Why you should care
Because there’s money to be made when social media is done right.
Back in the early aughts, when social media was a domain relegated to angsty teens, the adult workforce would have laughed at the idea of an employer demanding they take certification classes in managing their Friendster, LiveJournal or Myspace accounts.
But that is exactly what SocialB, a U.K.-based digital marketing firm, offers its clients for today’s social media platforms. With courses like “Social Media Masterclass” and “Social Selling Training,” Socialb attracts pre-eminent clients, among them the United Nations, the BBC and Virgin Management. So why are some of the world’s most powerful organizations seeking social media advice?
Historically, companies blocked social media websites that they felt were irrelevant … and a distraction from productivity.
Tessa Horehled, managing director, Move Shake Make
Turns out, there are lots of reasons: 1.3 trillion to be exact. As in $1.3 trillion. That’s the amount McKinsey Global Institute says companies the world over stand to gain annually from effective use of social media. But to get a piece of it, they need to overcome what is known as the social media skills gap — that is, the divide between new digital demands and a dire lack of employee training.
According to a study by the Technical University of Munich published in June, just 5 percent of businesses surveyed strongly agreed that their organizations have enough personnel to handle the digital transformation. That reflects research Capgemini published in 2013, which remains the most in-depth study on the topic: It found that just 7 percent of employees surveyed believe they have strong social media skills.
A growing number of training consultants wants to radically increase that number and help companies bridge the gap. “We are not taught at school or college how to use social media, and even with the launch of digital qualifications at university, I don’t believe they educate people on the personal brand aspect or how to really use social media for businesses,” says SocialB CEO Lynsey Sweales. “The decision-makers in business who are trying to recruit a digital or social media person aren’t always sure what skilled questions to ask or the answers that validate that expertise. This either means they don’t recruit at all or they recruit the wrong person and don’t see the results they are expecting.”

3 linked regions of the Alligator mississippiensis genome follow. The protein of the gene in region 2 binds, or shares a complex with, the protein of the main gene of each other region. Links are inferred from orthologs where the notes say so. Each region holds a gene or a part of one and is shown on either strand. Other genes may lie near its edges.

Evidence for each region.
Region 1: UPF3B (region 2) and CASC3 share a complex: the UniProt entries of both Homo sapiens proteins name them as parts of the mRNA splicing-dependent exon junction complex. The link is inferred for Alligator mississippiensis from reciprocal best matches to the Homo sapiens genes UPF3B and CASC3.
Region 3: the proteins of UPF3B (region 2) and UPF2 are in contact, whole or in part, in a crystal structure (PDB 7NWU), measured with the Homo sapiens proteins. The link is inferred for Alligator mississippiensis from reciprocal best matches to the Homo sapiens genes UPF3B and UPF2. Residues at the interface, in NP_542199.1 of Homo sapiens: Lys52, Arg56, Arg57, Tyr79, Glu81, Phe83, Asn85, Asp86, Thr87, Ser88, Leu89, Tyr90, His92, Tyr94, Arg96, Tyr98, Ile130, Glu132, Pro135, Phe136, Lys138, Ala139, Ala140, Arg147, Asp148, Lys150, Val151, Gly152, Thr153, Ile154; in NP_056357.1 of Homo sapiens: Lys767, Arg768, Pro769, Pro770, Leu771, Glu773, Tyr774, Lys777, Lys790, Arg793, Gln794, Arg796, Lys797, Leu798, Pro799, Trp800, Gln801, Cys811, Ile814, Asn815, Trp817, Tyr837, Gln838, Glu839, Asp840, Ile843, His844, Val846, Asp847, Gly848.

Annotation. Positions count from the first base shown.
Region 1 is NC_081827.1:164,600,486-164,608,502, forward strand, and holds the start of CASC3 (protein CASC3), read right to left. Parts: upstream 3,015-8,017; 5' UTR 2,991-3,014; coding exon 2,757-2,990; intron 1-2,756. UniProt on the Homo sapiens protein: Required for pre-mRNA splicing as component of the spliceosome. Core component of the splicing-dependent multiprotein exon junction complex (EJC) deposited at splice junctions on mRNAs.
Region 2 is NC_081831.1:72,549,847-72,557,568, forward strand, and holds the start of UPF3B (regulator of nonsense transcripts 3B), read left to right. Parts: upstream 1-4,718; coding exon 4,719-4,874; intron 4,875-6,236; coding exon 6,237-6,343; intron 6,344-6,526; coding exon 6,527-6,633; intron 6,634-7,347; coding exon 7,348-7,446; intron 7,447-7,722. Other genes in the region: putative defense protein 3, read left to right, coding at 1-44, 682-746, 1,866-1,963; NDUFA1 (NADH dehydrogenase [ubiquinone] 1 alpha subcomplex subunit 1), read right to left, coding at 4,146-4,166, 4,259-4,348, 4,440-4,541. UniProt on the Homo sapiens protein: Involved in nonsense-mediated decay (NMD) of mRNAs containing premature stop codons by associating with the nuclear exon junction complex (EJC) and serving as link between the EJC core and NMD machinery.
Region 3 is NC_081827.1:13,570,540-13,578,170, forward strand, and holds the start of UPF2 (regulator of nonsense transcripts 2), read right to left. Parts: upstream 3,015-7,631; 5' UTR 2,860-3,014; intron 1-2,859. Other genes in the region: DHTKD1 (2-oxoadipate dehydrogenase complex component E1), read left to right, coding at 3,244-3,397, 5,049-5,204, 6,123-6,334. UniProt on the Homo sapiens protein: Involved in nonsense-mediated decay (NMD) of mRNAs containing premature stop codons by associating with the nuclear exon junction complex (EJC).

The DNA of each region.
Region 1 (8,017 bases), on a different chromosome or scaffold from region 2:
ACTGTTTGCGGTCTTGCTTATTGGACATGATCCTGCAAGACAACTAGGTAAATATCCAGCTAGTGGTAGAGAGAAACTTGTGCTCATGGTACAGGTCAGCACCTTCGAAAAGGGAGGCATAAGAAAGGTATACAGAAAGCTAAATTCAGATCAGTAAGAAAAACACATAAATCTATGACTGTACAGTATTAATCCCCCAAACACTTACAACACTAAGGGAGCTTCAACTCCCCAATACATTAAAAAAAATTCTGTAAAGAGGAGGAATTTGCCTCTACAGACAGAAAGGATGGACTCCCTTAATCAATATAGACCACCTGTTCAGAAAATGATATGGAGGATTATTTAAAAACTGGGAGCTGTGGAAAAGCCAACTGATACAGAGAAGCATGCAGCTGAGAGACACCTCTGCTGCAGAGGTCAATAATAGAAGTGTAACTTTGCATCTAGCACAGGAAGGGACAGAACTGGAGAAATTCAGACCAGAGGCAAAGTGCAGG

Why is the workforce so unprepared when 34 percent of those workers are millennials who grew up with the internet? The answer could be that the universe of social media keeps expanding. Facebook was once a platform exclusively for college students; now it’s used by more than a quarter of the world’s population, according to Internet World Stats. When Instagram launched in 2010, it was just another photo-sharing app; today, companies see Instagram stars as “influencers” and treat them as powerful marketing tools. Other firms are turning to Snapchat, which began life in 2011 strictly as a teen app, to reach the youngest customers. With this ever-shifting digital landscape, it’s not surprising that employees struggle to keep up.